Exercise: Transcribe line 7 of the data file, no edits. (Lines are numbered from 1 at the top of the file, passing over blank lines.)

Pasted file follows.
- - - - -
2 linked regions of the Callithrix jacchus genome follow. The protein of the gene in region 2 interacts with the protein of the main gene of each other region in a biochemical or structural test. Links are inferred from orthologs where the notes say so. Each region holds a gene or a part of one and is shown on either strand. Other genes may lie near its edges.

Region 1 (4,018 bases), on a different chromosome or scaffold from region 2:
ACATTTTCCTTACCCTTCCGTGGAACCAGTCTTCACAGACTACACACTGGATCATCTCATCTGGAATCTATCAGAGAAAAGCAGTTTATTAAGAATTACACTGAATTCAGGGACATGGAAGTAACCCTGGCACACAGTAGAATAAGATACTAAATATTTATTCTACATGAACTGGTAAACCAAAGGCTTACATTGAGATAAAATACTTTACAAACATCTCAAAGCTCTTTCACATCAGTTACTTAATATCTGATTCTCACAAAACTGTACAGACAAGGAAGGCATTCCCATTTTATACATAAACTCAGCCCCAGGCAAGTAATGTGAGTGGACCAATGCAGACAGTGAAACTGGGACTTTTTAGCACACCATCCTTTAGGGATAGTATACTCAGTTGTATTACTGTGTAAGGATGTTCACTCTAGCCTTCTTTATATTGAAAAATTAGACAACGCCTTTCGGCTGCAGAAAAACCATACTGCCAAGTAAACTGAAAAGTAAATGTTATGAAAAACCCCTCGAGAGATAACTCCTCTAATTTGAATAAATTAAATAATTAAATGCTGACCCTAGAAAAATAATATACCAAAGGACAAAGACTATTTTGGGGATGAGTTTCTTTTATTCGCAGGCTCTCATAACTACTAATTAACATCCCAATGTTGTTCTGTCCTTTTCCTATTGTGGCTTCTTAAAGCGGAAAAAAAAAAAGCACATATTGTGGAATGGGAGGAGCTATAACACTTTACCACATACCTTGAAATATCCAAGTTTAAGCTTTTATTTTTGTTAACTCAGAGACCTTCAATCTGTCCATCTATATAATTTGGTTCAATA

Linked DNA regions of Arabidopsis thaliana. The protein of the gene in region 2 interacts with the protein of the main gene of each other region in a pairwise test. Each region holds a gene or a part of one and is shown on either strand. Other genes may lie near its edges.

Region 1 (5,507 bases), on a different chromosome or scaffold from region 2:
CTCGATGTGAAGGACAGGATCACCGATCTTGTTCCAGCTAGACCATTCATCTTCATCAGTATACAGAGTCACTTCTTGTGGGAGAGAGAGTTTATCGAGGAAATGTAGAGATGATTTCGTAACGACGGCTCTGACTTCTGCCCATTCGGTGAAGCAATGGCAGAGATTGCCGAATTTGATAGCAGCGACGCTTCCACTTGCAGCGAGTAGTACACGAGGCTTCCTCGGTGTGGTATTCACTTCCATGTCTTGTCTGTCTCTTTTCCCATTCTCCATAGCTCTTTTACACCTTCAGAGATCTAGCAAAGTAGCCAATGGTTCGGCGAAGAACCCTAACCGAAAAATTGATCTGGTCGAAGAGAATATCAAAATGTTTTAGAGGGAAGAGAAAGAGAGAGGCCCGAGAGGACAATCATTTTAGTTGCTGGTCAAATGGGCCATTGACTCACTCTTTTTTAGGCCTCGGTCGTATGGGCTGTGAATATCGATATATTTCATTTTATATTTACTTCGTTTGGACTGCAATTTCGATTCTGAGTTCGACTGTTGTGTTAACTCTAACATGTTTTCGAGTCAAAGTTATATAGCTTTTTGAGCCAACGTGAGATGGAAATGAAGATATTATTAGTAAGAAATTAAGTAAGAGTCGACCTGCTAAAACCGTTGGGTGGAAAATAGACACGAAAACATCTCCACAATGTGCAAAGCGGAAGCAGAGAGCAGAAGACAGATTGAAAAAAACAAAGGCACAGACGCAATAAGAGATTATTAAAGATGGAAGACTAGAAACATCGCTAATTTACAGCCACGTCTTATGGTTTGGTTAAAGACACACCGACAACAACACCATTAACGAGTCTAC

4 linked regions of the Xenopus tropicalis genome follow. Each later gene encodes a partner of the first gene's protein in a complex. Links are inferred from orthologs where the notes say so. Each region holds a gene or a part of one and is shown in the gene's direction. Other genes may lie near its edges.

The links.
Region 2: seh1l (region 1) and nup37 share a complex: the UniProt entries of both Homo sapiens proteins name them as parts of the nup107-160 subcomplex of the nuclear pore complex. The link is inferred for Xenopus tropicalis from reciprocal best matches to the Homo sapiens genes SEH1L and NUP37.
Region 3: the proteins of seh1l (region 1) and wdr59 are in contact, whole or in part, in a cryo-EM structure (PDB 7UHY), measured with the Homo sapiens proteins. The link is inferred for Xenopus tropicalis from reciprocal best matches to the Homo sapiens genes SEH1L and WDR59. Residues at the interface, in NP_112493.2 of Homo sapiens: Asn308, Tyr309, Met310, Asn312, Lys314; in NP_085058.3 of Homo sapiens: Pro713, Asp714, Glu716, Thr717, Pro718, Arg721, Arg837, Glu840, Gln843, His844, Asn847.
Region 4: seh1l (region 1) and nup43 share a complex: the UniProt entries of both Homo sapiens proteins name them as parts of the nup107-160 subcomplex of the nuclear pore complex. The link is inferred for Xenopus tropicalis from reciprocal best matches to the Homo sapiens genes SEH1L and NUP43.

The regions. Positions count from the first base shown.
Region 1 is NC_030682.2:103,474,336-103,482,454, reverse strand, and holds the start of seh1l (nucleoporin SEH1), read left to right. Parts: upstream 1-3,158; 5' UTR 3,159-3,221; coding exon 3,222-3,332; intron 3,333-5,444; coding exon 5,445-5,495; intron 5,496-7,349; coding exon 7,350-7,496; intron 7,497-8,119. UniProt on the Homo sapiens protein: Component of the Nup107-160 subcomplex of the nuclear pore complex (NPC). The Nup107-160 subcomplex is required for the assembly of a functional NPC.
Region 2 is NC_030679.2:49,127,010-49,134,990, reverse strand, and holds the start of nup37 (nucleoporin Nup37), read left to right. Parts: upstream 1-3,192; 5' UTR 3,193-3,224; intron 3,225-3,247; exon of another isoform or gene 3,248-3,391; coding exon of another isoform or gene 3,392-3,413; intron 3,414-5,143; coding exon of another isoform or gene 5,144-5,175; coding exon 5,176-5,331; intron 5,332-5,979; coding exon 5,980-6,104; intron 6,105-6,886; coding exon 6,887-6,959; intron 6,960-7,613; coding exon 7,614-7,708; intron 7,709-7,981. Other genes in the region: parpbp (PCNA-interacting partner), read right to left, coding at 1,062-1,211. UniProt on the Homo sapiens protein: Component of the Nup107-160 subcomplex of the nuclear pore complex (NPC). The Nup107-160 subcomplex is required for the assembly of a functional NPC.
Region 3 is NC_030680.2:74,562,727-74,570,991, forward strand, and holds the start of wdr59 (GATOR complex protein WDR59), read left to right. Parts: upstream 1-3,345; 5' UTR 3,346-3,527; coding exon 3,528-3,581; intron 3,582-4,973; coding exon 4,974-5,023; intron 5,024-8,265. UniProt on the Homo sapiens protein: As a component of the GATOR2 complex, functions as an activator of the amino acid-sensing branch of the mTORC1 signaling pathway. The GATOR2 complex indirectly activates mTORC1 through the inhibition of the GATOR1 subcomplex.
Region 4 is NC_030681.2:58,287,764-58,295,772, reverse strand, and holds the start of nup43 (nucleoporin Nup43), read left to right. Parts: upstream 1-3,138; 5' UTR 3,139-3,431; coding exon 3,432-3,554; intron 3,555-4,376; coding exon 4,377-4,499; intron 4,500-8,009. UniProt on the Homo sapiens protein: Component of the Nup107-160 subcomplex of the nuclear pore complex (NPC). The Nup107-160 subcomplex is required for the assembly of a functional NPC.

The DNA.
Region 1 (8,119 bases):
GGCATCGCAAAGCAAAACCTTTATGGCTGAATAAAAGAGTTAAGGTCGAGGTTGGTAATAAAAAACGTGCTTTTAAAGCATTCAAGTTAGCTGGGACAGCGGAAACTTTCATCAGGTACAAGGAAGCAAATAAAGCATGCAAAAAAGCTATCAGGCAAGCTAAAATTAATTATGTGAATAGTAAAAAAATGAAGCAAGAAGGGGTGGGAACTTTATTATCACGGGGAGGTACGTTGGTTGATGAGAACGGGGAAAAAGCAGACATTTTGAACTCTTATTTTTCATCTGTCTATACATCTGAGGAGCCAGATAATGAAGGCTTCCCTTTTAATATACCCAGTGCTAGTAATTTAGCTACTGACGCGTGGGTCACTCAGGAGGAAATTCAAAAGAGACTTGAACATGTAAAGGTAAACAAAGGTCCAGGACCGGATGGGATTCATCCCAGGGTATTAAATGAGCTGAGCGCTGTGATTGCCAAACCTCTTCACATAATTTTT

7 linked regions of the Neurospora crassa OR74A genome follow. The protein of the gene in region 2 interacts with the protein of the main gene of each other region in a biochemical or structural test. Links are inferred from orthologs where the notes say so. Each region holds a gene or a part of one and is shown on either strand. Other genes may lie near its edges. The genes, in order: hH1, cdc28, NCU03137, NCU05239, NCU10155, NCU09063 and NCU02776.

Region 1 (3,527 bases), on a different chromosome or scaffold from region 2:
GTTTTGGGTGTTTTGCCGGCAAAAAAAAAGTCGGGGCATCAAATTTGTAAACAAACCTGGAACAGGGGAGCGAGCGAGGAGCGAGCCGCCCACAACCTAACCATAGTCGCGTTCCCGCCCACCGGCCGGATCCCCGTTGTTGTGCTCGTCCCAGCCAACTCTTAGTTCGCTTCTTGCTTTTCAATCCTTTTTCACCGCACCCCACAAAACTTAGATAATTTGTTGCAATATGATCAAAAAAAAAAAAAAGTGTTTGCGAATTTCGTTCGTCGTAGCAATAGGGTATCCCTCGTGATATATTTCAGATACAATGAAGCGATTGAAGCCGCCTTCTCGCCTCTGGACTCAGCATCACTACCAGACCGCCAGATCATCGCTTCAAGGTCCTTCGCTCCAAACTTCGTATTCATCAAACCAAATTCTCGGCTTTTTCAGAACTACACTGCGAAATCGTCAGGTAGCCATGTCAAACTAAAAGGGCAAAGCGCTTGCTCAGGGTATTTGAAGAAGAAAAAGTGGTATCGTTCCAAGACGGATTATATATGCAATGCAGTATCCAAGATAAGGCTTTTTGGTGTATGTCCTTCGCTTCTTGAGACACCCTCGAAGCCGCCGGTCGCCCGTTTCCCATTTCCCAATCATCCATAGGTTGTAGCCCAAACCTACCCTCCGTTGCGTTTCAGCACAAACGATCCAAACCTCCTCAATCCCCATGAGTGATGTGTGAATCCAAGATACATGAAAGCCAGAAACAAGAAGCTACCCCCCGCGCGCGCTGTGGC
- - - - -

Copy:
4 linked regions of the Xenopus tropicalis genome follow. Each later gene encodes a partner of the first gene's protein in a complex. Links are inferred from orthologs where the notes say so. Each region holds a gene or a part of one and is shown in the gene's direction. Other genes may lie near its edges.